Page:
Thanks very much. It's also good to see that one of us has had an advancement in our career.
The reason is that so much of information is staged for us today. So much of journalism is actually taken from whatever is laid in front of us. Then there's also a certain amount that we have to react to, whether it's a tragedy or an event of some sort where we have to simply be there to respond and be the chroniclers of that.
I don't think there is enough room in the public sphere for material that is of a journalist's own basic initiative. I think that access to information—freedom of information, as it's called in the province—is an opportunity for journalists essentially to devise what they believe the public wants to know and then go about getting it without necessarily being just at the trough of what governments will lay out before us.
It also sheds important light on what is sometimes a bit of a chasm between what the public is told and what is really happening.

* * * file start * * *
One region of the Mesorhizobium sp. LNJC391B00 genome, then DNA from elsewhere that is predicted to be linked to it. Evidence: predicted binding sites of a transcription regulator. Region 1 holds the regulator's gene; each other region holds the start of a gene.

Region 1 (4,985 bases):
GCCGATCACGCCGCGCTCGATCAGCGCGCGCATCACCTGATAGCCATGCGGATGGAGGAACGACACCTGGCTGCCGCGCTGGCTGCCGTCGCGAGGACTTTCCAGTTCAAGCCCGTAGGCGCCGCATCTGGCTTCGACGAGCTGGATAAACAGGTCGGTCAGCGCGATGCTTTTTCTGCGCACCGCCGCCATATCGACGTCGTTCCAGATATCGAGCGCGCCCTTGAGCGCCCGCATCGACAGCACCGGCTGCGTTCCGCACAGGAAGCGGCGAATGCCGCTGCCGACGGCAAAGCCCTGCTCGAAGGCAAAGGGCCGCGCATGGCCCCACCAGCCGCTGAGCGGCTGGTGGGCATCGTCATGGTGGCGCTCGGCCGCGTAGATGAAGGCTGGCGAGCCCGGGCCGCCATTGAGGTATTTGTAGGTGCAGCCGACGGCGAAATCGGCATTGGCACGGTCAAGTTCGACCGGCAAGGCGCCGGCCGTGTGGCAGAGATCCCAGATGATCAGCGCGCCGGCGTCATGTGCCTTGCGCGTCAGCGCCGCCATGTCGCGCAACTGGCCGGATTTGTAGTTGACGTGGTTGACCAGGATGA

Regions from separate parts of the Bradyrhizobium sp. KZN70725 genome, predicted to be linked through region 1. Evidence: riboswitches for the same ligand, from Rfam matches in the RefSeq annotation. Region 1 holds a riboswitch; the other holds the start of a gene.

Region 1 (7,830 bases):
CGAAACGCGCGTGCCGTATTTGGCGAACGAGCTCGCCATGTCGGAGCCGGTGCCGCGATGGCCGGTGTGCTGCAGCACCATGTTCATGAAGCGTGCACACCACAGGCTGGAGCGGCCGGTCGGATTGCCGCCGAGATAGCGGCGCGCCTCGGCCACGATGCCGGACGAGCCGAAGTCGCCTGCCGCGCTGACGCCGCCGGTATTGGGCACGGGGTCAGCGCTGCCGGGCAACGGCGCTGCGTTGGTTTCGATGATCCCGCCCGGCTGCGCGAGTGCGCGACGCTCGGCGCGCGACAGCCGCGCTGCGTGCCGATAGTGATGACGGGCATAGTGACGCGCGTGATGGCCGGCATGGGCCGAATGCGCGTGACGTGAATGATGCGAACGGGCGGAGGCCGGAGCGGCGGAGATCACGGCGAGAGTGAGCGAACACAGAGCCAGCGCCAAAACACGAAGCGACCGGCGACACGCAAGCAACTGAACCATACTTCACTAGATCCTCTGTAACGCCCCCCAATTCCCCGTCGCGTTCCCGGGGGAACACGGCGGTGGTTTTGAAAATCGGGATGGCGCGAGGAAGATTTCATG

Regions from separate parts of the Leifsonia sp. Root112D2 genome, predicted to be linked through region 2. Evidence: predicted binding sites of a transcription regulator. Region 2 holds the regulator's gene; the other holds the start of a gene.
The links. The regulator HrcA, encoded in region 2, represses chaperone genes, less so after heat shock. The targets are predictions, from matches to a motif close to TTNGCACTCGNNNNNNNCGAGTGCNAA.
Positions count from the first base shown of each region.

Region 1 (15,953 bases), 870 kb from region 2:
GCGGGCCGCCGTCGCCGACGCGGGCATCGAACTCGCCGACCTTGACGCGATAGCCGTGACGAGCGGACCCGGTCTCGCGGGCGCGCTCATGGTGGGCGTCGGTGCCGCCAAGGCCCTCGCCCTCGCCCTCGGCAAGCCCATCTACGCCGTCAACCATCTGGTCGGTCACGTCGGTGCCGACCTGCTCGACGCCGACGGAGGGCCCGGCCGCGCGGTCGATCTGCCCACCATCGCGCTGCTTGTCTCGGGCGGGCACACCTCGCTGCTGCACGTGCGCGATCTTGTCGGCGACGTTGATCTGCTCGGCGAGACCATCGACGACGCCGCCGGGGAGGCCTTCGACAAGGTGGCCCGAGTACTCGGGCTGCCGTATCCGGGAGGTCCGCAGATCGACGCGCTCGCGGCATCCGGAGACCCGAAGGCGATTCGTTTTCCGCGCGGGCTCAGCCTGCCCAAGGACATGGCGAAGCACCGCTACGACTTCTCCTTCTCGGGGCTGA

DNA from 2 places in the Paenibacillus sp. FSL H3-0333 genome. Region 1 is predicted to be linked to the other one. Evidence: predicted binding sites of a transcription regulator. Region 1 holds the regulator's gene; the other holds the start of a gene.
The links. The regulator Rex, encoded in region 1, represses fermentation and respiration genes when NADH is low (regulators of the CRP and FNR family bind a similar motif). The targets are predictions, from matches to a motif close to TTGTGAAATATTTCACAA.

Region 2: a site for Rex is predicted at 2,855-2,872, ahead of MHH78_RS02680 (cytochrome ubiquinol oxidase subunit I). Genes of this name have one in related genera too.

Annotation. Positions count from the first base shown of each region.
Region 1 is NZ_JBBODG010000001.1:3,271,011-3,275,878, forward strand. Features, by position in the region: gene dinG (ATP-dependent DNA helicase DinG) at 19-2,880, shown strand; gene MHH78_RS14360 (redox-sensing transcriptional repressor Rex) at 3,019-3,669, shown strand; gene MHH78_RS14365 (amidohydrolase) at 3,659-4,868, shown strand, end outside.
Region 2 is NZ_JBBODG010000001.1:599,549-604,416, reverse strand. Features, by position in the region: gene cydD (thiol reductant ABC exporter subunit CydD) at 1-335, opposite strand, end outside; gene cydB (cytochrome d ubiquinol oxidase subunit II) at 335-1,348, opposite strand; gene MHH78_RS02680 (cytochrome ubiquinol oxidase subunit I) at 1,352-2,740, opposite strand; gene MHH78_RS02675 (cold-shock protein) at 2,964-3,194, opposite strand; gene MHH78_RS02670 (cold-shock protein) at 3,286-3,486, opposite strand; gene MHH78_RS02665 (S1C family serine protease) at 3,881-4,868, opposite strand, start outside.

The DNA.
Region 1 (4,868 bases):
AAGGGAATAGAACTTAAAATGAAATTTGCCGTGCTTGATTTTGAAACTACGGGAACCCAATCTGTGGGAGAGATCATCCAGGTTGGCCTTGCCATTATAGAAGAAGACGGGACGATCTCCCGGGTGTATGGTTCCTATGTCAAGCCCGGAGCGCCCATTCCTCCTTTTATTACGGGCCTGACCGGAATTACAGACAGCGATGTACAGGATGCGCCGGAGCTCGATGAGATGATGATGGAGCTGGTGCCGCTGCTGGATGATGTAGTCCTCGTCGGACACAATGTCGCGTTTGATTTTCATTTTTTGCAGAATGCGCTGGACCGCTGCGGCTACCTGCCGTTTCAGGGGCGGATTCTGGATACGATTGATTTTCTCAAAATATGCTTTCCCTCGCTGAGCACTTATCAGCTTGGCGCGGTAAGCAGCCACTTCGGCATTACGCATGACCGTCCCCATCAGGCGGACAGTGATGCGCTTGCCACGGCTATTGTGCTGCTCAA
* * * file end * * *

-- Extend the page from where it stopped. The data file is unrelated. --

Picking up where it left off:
Lastly, I think it also serves as a bit of an instrument for the public to have input into journalism and to demand certain things from us—to go and seek the information that the public wants. Without it, I don't think that we come close to even approximating the activities of government.
In a system that's absent a very effective ATIP, we're left with a system that is largely rolled out, orchestrated and choreographed by governments of the day. I don't think that this is anywhere near the service that the public needs.